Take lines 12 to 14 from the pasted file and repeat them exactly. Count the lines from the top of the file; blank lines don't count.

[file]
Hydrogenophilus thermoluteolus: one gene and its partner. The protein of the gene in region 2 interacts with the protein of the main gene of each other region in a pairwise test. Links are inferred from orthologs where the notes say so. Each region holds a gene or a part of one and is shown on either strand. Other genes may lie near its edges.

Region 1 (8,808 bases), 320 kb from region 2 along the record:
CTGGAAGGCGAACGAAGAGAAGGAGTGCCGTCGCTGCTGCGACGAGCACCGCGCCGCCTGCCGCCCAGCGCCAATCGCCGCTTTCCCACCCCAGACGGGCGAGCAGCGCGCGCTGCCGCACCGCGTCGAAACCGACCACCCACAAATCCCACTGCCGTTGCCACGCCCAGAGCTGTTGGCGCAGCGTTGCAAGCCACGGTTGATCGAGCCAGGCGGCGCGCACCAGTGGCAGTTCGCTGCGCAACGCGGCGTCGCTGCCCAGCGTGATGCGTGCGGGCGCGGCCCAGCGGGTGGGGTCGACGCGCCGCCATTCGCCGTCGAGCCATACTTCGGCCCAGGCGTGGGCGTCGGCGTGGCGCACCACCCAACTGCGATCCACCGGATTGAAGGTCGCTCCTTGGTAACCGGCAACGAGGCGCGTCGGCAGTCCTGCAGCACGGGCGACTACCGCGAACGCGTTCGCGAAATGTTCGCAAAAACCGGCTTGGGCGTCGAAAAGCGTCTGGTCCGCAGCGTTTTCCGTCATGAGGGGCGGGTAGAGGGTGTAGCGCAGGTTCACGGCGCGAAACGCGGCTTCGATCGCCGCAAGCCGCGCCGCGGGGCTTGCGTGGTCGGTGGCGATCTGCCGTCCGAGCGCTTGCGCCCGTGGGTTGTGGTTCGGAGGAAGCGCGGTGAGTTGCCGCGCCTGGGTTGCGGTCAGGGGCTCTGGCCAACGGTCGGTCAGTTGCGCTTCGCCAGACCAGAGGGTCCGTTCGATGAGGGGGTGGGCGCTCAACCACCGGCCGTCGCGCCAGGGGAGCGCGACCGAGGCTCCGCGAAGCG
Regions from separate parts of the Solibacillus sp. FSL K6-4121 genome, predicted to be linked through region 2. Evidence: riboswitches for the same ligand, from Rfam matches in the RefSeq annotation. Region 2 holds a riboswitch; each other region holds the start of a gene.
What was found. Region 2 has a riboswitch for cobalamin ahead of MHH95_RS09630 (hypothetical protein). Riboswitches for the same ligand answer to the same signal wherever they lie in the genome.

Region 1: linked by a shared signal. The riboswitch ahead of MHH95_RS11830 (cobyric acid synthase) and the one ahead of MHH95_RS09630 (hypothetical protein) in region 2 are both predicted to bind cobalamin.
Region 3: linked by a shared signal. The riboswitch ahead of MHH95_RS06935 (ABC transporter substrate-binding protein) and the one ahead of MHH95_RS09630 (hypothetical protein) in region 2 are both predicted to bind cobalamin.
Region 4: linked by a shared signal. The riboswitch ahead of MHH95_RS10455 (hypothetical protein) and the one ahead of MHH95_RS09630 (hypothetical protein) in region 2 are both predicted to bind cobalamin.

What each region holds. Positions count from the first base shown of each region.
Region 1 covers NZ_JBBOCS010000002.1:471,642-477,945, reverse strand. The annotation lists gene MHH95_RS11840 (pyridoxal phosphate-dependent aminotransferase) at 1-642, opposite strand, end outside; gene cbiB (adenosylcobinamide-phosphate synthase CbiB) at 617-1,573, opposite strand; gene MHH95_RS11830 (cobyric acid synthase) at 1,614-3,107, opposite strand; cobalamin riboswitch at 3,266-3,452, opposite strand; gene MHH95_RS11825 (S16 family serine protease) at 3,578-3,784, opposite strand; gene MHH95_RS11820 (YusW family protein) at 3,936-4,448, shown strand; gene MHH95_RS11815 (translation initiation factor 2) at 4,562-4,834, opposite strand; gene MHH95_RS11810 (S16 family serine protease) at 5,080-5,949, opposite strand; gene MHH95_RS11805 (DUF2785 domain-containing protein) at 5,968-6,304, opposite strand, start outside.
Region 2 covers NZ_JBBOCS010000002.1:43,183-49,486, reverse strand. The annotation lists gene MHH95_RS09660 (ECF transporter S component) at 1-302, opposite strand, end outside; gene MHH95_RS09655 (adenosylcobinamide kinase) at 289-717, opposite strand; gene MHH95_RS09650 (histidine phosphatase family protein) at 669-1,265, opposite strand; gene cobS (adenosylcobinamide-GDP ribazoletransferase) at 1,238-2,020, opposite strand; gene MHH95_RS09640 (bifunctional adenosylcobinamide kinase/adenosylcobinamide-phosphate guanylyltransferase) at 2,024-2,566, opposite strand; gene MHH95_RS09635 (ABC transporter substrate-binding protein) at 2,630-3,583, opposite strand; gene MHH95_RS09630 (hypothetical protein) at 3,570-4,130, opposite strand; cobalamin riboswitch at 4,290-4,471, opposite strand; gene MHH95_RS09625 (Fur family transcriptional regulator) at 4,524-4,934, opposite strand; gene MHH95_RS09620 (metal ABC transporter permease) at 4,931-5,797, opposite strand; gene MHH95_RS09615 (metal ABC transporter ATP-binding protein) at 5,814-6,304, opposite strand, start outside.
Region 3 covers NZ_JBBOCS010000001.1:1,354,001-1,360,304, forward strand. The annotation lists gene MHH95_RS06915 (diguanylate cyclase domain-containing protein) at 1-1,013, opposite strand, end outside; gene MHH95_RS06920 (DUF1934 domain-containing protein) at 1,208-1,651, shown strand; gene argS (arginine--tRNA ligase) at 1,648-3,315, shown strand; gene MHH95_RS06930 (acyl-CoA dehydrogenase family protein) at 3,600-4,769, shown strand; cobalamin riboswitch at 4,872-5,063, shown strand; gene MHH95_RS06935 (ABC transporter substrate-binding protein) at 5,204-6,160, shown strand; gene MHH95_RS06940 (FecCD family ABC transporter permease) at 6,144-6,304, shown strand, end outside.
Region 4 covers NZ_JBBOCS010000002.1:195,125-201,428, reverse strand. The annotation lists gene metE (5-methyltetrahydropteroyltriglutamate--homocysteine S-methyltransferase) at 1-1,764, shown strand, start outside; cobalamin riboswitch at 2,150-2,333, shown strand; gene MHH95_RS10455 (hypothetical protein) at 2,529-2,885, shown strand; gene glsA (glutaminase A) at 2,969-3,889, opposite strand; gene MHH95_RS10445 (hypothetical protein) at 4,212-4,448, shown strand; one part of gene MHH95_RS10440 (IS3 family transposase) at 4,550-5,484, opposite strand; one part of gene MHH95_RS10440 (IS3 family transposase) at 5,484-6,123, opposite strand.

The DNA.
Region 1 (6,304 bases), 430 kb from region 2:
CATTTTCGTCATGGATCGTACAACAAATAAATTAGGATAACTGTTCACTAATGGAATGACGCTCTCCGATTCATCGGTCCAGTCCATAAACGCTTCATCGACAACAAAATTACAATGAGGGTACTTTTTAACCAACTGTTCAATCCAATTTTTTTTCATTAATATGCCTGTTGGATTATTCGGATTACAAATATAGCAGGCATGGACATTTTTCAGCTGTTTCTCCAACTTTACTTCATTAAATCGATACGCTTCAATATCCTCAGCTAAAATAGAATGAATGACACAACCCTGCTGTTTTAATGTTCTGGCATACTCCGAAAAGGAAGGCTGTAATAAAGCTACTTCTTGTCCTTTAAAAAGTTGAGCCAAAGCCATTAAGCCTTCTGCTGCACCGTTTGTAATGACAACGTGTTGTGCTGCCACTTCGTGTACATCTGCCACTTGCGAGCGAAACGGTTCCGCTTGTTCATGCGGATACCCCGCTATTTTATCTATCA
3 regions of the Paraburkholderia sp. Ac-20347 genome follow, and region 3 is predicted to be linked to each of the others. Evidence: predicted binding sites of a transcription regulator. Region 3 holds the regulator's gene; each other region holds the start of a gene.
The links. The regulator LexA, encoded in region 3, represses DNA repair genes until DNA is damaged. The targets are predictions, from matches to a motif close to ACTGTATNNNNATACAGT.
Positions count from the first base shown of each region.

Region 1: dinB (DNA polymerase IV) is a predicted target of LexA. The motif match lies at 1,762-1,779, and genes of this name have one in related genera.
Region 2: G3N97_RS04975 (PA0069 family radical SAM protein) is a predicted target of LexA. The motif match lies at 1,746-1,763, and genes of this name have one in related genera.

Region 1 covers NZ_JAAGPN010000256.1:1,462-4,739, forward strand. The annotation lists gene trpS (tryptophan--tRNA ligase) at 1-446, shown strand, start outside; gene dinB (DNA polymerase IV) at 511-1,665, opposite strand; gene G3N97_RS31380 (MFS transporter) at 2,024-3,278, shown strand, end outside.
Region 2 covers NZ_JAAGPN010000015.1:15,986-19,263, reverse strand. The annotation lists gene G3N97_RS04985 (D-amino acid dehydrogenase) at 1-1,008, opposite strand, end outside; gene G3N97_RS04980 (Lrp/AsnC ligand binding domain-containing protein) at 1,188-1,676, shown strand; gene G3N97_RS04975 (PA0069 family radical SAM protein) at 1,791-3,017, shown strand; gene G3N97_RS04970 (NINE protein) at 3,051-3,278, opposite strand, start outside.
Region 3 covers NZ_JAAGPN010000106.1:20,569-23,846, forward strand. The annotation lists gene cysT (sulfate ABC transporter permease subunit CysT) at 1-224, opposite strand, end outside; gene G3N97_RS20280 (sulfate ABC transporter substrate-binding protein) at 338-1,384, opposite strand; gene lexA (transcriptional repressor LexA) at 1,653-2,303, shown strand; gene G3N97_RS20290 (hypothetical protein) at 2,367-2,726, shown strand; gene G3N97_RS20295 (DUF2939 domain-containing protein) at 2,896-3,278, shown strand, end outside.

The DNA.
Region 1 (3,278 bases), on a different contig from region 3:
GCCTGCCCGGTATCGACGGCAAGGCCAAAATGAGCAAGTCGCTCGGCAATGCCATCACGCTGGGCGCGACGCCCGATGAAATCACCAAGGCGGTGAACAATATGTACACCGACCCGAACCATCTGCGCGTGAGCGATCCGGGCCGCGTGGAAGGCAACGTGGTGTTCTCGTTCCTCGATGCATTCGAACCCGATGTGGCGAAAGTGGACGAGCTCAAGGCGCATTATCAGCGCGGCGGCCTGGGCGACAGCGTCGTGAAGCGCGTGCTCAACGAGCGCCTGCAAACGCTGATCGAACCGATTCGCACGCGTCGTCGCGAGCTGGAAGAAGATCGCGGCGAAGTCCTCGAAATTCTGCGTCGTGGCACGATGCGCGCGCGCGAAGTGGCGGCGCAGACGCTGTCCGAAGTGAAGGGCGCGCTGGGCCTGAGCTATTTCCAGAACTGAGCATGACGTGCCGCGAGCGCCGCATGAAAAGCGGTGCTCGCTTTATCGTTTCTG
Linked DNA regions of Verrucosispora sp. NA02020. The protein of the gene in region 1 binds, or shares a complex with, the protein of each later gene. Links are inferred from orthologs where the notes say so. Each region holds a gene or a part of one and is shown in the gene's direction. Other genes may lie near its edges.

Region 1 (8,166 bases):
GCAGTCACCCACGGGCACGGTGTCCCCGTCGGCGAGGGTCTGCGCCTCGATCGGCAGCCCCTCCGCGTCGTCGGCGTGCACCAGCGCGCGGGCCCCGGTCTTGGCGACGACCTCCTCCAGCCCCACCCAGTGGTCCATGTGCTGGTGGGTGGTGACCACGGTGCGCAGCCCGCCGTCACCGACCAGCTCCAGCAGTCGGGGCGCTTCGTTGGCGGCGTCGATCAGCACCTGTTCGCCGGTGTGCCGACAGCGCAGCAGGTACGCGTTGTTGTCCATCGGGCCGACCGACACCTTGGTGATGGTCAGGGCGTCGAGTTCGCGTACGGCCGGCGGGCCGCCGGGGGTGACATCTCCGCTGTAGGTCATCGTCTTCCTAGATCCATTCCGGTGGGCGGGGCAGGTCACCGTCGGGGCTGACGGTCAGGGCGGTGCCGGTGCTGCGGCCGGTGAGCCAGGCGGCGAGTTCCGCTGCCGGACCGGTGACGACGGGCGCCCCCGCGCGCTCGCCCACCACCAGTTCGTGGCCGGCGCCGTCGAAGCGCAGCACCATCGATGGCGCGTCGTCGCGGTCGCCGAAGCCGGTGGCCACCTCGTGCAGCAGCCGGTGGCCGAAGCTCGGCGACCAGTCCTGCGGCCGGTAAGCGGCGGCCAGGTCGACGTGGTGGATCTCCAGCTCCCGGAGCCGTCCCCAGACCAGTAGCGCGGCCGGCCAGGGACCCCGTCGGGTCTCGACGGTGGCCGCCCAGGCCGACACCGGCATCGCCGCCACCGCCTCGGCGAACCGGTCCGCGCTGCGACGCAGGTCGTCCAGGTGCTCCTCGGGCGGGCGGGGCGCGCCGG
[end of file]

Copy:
Region 3 covers NZ_JBBOCS010000001.1:1,354,001-1,360,304, forward strand. The annotation lists gene MHH95_RS06915 (diguanylate cyclase domain-containing protein) at 1-1,013, opposite strand, end outside; gene MHH95_RS06920 (DUF1934 domain-containing protein) at 1,208-1,651, shown strand; gene argS (arginine--tRNA ligase) at 1,648-3,315, shown strand; gene MHH95_RS06930 (acyl-CoA dehydrogenase family protein) at 3,600-4,769, shown strand; cobalamin riboswitch at 4,872-5,063, shown strand; gene MHH95_RS06935 (ABC transporter substrate-binding protein) at 5,204-6,160, shown strand; gene MHH95_RS06940 (FecCD family ABC transporter permease) at 6,144-6,304, shown strand, end outside.
Region 4 covers NZ_JBBOCS010000002.1:195,125-201,428, reverse strand. The annotation lists gene metE (5-methyltetrahydropteroyltriglutamate--homocysteine S-methyltransferase) at 1-1,764, shown strand, start outside; cobalamin riboswitch at 2,150-2,333, shown strand; gene MHH95_RS10455 (hypothetical protein) at 2,529-2,885, shown strand; gene glsA (glutaminase A) at 2,969-3,889, opposite strand; gene MHH95_RS10445 (hypothetical protein) at 4,212-4,448, shown strand; one part of gene MHH95_RS10440 (IS3 family transposase) at 4,550-5,484, opposite strand; one part of gene MHH95_RS10440 (IS3 family transposase) at 5,484-6,123, opposite strand.

The DNA.